Codes? Those are for little people

Moore Hall Parking 2

Note the difference in the size of the driving lanes between the parking lot in the upper right and the Moore Hall parking lots in the lower left.  One has generous room for emergency vehicles to operate and the other does not.  (Double click on picture for better view)

Moore Parking

Between the use of the legal loophole for “non-conforming” parcels and the variances being sought by Sonny Bonacio for the conversion of Moore Hall, the project is a study in how to get around the city’s housing codes and zoning standards.

This is not a matter of a few tweaks, this project requires radically dispensing of a host of code standards as will be documented below.

The advocates for this project offer that it is being done in order to provide affordable housing.  This raises a fundamental question about our city’s policy regarding this critical need.  If we are going to dispense with many of our community’s housing standards in order to create such projects, then this should be addressed directly as a matter of established city policy.  Do we want to allow for lower parking standards?  Do we want to allow for large structures with copious tiny units that have different height requirements?   Do we, as a community, decide that the neighbors of such projects must accept that their streets will be designated as the parking for these projects?

Most critically, will we allow for parking lots that have lower standards for the safety of the people that use them and for the neighbors who live by these lots?

A Little Background

Northstar Development bought Moore Hall from Skidmore College to develop luxury condominiums.  The developer was seeking to change the zoning from Educational-Institutional to Urban-Residential four in order to implement their plan.  Since the plan complied with all zoning standards, it met with no opposition from the neighborhood and the rezoning sailed through the City Council.  Unfortunately, there was no expiration date established for the rezoning should the developer fail to successfully complete the project.  With the collapse of the market in 2007 the project died.  Unfortunately, the building remained and it was now a “non-conforming” unit so as long as a developer did not change the footprint, a developer was allowed to ignore most of the code requirements.  The new applicant today is  seeking major variances of the city’s codes for what it cannot achieve as a  “non conforming”

So the current project violates the following codes:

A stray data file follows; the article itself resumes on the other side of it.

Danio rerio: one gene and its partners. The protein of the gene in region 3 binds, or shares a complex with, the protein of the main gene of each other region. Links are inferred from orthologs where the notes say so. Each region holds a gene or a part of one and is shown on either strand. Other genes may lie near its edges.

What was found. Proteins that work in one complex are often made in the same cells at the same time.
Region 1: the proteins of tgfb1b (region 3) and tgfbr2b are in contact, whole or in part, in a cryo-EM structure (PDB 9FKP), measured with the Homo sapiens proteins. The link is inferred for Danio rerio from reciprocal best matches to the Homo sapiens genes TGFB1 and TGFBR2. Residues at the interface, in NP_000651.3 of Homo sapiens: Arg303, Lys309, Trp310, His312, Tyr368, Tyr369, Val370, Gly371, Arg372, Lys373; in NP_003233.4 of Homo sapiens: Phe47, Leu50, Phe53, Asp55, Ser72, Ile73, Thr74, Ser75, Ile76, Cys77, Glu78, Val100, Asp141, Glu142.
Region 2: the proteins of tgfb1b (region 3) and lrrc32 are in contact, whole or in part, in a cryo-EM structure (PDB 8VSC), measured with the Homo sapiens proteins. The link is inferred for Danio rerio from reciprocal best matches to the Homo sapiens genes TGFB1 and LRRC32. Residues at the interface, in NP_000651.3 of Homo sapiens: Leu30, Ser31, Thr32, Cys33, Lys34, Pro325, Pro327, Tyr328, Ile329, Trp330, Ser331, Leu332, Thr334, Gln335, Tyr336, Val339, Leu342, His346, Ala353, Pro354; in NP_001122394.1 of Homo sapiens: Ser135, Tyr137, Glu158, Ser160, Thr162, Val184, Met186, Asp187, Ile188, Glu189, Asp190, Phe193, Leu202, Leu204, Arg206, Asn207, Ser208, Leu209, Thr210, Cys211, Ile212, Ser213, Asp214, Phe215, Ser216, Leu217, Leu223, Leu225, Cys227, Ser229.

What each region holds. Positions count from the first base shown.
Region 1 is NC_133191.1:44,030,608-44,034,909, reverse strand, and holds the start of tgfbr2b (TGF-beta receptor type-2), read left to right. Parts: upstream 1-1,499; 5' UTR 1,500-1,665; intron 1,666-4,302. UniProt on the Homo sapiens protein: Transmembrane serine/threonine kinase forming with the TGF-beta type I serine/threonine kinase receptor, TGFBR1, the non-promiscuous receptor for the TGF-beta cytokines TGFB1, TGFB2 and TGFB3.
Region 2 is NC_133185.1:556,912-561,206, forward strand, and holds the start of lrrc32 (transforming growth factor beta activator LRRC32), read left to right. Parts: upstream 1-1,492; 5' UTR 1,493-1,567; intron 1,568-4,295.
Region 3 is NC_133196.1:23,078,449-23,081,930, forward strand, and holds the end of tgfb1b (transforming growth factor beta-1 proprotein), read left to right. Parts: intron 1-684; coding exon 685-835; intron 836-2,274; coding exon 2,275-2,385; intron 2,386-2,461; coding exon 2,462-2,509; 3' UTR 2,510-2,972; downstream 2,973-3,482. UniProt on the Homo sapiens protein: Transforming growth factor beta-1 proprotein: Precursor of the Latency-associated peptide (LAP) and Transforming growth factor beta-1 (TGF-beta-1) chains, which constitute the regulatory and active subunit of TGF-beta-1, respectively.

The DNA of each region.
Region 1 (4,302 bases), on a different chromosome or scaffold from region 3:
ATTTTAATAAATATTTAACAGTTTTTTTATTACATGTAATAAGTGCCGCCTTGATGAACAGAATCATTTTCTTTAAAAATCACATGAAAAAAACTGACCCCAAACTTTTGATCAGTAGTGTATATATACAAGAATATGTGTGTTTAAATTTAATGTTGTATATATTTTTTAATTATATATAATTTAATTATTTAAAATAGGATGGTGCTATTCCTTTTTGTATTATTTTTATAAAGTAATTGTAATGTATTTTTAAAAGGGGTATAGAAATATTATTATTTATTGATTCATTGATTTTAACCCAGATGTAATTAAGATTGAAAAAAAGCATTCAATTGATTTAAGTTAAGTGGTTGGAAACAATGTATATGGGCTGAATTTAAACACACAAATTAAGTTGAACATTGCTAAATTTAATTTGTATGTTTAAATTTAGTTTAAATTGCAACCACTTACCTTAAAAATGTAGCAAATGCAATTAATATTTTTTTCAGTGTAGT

1.  The parking lot violates multiple standards.  Only 6 of the existing 53 spaces meet the set back requirements of the current code.  Forty-Seven of the spaces are located partially or completely in the set back area.  This is not just a matter of safety (which it is) but setbacks are meant to maintain the aesthetics of the area.  Parking cars up against a neighbor’s property or against the street is a serious eye sore.
  2.  Six of the spaces adjoin North Alley. As they currently exist these infringe on the alley making them a potential safety hazard in general and  in particular a problem for large emergency vehicles.
  3.  The driving lanes between the parked cars are much too narrow.  The city requires that the lanes have a width of 24’.  None of the lanes meet this standard and one is only 15’ 7’’ wide.  That is only sixty-five percent of the standard.  This is a serious danger.  The standard is meant to insure that emergency vehicles can quickly and easily access an area.  The failure to address this is of grave concern.
  4. Making parking spaces too narrow make getting into and out of cars problematic and become an easy source of damage to adjoining vehicles.
  5.  The ceilings in the building do not meet the city’s height requirement.  They are seven and a half feet and may be even lower due to the mechanicals that will be required to heat and cool the building.
  6.   The current code does not allow a structure to exceed twenty-five percent of the parcel.  This project would exceed that standard by over twenty-six percent.
  7. The current code would require that no more than eighteen units be allowed.  This project would exceed that limit by thirty-five units.  That would mean that they would build almost three times the number of units allowed by the code.
  8.  The current proposal does not address the requirement for handicapped parking.  They claim there are fifty-three spaces but as everyone knows, a handicapped parking space is much larger than a regular space.  This is even more problematic given that the spaces the applicant claims to exist are under sized.
  9. The city requires that there be 1.5 parking spaces for every unit.  This would mean that for 53 units there would need to be 80 spaces.  They are short of the required number by 27 according to their calculations which are problematic—see above.
  10. How would the applicant address the snow removal for their parking lots?  Not addressed.
  11. How would the applicant address where trash would be put and how it would be removed?  Not answered.

This project cynically sells itself as “affordable” but in fact when looked at by dollar/space ratio a unit will cost more than some units at the applicant’s project called  Market Center.  Bear in mind that in addition to the size issue, the Market Center apartments come with balconies, reserved car spaces, and washer/dryers.

This project would set a very bad precedent if it were to go forward as is.  Its utter indifference to a neighborhood and the safety of potential tenants if backed by the city’s land use boards would establish a new standard and not one to be proud of.

Moore Hall: Making An Important Issue The Attention It Deserves And What You Can Do

As many of you know who have read my blog, I am not enamored of our land use boards.  Heavily dominated by past Mayor Scott Johnson’s appointments, they are mostly representatives of the real estate and construction industries.  The idea that these boards are made up of impartial people who carefully consider all arguments is an illusion quickly dispelled by those who suffer through their meetings.

In that context, the people concerned about Moore Hall are organizing to bring the members of the City Council to the neighborhood where the building is located to bring this issue before a public forum for a serious discussion.  Hopefully, this will not only be a lively and fairer discussion but it is hoped that it will make it more difficult for the Zoning Board Of Appeals to simply do the bidding of an influential developer.